Hand-Selected Recipes and Stories Straight to Your Inbox

Buttermilk Biscuits

Cathead Buttermilk Biscuits

Serves: 8

Hands On Time: 

Total Time: 


4 cups White Lily all-purpose flour
2 tablespoons kosher salt
1 tablespoon baking powder
2 teaspoons baking soda
1 cup vegetable shortening, cut into 1/2-inch pieces and chilled
1 1/2 to 2 cups chilled buttermilk
4 tablespoons unsalted butter, melted, for brushing


Heat the oven to 425 degrees. 

In a large bowl, sift together the flour, salt, baking powder and baking soda and stir until combined. Using a pastry cutter or your fingers, cut the shortening into the flour mixture until the mixture resembles coarse crumbs. Work as quickly as possible to keep the fat cold. 

Use your hands to make a well in the center of the flour mixture and add 1 cup of the buttermilk. Gently fold the flour mixture into the buttermilk until a tacky dough has formed. Gradually add more of the buttermilk, if needed, to form the dough, but take care not to overwork the dough.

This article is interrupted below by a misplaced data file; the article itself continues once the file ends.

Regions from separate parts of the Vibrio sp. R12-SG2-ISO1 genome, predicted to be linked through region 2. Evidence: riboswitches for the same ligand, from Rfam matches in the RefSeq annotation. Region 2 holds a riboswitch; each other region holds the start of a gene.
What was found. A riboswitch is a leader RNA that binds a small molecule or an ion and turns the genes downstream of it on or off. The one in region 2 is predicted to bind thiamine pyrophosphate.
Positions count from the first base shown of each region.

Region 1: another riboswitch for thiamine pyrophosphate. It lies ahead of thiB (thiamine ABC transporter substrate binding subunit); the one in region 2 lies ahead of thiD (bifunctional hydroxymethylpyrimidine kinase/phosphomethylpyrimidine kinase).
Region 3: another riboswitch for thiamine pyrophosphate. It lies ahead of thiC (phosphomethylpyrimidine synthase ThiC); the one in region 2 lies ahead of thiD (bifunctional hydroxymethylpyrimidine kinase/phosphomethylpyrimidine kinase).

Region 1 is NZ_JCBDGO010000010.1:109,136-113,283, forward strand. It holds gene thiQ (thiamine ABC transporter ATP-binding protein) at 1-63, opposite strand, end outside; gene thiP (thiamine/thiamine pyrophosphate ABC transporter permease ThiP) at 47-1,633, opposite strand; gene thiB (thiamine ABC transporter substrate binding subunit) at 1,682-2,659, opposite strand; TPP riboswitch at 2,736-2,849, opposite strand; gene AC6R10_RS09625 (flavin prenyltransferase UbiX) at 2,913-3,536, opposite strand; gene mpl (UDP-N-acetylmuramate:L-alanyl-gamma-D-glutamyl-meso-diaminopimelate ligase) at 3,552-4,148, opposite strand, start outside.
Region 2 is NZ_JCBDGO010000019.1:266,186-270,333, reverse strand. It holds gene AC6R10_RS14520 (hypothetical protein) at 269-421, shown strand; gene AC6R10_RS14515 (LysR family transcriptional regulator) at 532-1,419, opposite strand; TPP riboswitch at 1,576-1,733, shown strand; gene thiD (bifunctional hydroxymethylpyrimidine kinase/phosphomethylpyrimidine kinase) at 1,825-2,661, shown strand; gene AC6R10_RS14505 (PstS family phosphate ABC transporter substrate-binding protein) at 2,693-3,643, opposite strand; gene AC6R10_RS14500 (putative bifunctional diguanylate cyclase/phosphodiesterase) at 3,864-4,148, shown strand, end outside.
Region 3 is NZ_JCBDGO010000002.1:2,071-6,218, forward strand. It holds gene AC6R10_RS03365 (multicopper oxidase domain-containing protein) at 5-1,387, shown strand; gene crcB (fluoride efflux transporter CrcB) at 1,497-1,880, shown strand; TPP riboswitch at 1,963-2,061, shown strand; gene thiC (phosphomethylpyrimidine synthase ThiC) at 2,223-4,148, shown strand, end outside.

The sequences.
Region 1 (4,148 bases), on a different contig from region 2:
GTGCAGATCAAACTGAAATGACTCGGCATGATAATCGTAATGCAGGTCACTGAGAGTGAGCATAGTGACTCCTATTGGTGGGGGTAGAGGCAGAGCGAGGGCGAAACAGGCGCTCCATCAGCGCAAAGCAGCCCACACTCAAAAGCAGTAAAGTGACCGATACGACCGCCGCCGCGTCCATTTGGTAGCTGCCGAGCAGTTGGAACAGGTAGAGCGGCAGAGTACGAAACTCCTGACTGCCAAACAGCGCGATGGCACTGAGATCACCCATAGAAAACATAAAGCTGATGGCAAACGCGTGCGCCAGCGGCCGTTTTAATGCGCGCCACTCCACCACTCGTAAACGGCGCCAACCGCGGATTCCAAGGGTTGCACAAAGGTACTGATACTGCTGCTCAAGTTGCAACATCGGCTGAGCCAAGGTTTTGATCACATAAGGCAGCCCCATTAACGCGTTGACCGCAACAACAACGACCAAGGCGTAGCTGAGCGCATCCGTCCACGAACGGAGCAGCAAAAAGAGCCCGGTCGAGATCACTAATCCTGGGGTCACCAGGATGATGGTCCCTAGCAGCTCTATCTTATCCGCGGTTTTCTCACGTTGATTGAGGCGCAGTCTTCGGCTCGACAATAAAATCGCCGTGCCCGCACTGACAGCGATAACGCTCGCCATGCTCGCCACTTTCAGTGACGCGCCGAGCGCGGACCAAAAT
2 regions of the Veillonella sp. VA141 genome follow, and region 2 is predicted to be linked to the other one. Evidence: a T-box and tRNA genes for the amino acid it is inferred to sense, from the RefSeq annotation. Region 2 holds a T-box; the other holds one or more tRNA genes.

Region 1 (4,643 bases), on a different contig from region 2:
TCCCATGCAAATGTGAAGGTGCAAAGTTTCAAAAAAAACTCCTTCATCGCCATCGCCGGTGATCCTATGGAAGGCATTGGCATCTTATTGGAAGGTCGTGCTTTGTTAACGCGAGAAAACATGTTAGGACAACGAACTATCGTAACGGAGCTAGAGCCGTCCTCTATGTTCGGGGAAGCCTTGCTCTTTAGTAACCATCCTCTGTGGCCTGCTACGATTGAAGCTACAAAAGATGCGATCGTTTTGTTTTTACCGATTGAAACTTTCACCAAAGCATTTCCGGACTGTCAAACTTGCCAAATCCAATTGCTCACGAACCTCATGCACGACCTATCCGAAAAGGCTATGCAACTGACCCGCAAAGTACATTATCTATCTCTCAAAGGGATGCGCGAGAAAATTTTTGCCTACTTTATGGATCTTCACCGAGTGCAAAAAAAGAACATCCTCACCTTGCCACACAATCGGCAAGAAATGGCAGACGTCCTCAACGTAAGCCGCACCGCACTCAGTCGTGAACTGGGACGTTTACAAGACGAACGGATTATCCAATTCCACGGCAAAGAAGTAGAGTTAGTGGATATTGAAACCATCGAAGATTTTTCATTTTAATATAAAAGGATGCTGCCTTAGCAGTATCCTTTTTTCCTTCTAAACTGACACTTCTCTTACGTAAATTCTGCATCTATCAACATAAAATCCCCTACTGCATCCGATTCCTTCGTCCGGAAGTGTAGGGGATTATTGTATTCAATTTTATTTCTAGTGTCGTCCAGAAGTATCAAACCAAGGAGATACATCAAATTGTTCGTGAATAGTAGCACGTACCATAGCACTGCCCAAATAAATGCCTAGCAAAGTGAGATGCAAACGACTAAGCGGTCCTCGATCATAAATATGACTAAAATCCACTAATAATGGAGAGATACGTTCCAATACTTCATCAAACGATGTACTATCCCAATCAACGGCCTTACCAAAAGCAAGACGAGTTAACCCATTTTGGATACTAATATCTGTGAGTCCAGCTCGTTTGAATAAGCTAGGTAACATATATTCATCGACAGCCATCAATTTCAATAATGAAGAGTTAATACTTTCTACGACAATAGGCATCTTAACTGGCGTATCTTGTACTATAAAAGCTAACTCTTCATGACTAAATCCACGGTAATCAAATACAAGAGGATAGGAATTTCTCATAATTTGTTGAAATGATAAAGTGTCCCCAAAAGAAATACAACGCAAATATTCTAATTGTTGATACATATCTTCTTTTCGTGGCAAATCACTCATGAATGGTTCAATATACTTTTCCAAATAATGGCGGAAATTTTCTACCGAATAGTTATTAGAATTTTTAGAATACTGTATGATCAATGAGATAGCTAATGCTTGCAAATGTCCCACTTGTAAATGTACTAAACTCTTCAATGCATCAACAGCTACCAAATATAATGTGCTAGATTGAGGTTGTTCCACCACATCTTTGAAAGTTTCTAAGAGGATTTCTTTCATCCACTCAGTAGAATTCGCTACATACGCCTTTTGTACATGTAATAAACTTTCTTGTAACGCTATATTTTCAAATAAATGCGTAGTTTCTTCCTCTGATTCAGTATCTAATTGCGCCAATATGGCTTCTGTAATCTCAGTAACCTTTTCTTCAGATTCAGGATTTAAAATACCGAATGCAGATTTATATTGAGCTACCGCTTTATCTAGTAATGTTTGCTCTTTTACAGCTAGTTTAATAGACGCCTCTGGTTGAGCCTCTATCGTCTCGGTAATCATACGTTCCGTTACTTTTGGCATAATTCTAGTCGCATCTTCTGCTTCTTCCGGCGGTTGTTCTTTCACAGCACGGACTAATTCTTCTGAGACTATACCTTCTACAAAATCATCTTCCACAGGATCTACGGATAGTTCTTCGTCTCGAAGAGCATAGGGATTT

Turn the dough out onto a lightly floured work surface. Lightly dust the top of the dough with flour and fold the dough over on itself five or six times. Use your hands to press the dough into a 1 1/2-inch-thick round. 

Use a 3-inch biscuit cutter to punch out rounds of dough and place onto a baking sheet lined with parchment paper. Gently work the remaining dough scraps into a ball and press into another 1 1/2-inch-thick round. Cut out biscuits from the remaining dough and add to the baking sheet. Do not re-roll the dough again.

Brush the tops of the biscuits with melted butter and bake until risen and golden brown, 20 to 25 minutes. Serve hot.

About the recipe

Keeping your fat and liquid, as well as your equipment, cold will ensure a fluffier biscuit with a greater rise. Use full-fat buttermilk for a richer biscuit, as well. White Lily flour is milled from soft winter wheat, and also contributes to a fluffier, more tender biscuit. You can also use regular all-purpose flour if that is all you can find.